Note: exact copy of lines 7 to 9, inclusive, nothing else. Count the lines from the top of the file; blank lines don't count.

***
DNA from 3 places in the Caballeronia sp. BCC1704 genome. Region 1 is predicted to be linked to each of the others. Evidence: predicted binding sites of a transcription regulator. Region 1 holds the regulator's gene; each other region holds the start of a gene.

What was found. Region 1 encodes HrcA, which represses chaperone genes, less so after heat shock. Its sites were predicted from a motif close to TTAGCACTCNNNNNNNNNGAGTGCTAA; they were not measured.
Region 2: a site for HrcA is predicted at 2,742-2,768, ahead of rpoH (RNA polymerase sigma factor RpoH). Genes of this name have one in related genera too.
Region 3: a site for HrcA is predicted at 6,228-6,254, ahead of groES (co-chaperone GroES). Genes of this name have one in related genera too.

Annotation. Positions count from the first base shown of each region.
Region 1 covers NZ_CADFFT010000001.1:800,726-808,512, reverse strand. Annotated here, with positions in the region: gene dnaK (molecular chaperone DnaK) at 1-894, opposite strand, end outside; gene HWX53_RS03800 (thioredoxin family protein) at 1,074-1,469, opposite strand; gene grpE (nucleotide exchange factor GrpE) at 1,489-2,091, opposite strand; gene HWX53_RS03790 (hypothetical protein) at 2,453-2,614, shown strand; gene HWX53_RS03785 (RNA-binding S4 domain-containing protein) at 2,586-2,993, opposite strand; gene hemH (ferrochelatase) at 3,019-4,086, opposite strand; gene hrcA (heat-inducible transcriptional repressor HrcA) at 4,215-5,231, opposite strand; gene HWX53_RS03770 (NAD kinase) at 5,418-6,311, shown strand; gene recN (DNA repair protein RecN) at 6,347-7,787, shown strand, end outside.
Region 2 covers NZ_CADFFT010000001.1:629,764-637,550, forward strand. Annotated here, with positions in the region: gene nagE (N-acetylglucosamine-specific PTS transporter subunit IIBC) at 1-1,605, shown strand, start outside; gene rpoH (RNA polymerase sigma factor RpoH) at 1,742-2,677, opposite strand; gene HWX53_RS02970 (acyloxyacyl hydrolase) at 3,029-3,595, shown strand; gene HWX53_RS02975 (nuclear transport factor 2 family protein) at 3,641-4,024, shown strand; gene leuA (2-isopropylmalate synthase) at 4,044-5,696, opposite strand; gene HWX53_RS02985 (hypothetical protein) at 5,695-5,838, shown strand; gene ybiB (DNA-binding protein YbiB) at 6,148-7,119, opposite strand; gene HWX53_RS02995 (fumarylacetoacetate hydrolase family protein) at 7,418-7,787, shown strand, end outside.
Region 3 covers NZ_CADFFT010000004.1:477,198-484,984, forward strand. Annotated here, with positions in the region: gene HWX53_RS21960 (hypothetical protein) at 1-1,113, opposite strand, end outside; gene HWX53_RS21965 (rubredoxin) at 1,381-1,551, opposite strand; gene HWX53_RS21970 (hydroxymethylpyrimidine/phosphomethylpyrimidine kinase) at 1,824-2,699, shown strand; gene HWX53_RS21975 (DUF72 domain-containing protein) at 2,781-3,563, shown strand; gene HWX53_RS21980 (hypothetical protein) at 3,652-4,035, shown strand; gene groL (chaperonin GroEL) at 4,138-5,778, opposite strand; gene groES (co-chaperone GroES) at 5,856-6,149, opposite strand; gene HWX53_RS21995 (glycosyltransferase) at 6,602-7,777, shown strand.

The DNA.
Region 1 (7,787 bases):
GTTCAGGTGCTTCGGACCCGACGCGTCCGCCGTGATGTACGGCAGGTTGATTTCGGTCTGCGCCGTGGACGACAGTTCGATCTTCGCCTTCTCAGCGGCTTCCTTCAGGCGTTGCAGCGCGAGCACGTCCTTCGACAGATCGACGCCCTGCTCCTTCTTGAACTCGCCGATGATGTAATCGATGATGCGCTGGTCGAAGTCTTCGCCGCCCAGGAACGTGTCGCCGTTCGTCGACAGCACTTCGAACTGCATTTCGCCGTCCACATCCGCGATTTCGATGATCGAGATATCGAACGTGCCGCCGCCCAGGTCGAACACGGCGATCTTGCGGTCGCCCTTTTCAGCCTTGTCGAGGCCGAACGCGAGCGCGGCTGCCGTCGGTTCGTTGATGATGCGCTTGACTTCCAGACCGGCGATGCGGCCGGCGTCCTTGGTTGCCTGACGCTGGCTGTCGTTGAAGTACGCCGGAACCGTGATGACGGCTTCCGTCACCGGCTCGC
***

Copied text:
Region 2 covers NZ_CADFFT010000001.1:629,764-637,550, forward strand. Annotated here, with positions in the region: gene nagE (N-acetylglucosamine-specific PTS transporter subunit IIBC) at 1-1,605, shown strand, start outside; gene rpoH (RNA polymerase sigma factor RpoH) at 1,742-2,677, opposite strand; gene HWX53_RS02970 (acyloxyacyl hydrolase) at 3,029-3,595, shown strand; gene HWX53_RS02975 (nuclear transport factor 2 family protein) at 3,641-4,024, shown strand; gene leuA (2-isopropylmalate synthase) at 4,044-5,696, opposite strand; gene HWX53_RS02985 (hypothetical protein) at 5,695-5,838, shown strand; gene ybiB (DNA-binding protein YbiB) at 6,148-7,119, opposite strand; gene HWX53_RS02995 (fumarylacetoacetate hydrolase family protein) at 7,418-7,787, shown strand, end outside.
Region 3 covers NZ_CADFFT010000004.1:477,198-484,984, forward strand. Annotated here, with positions in the region: gene HWX53_RS21960 (hypothetical protein) at 1-1,113, opposite strand, end outside; gene HWX53_RS21965 (rubredoxin) at 1,381-1,551, opposite strand; gene HWX53_RS21970 (hydroxymethylpyrimidine/phosphomethylpyrimidine kinase) at 1,824-2,699, shown strand; gene HWX53_RS21975 (DUF72 domain-containing protein) at 2,781-3,563, shown strand; gene HWX53_RS21980 (hypothetical protein) at 3,652-4,035, shown strand; gene groL (chaperonin GroEL) at 4,138-5,778, opposite strand; gene groES (co-chaperone GroES) at 5,856-6,149, opposite strand; gene HWX53_RS21995 (glycosyltransferase) at 6,602-7,777, shown strand.

The DNA.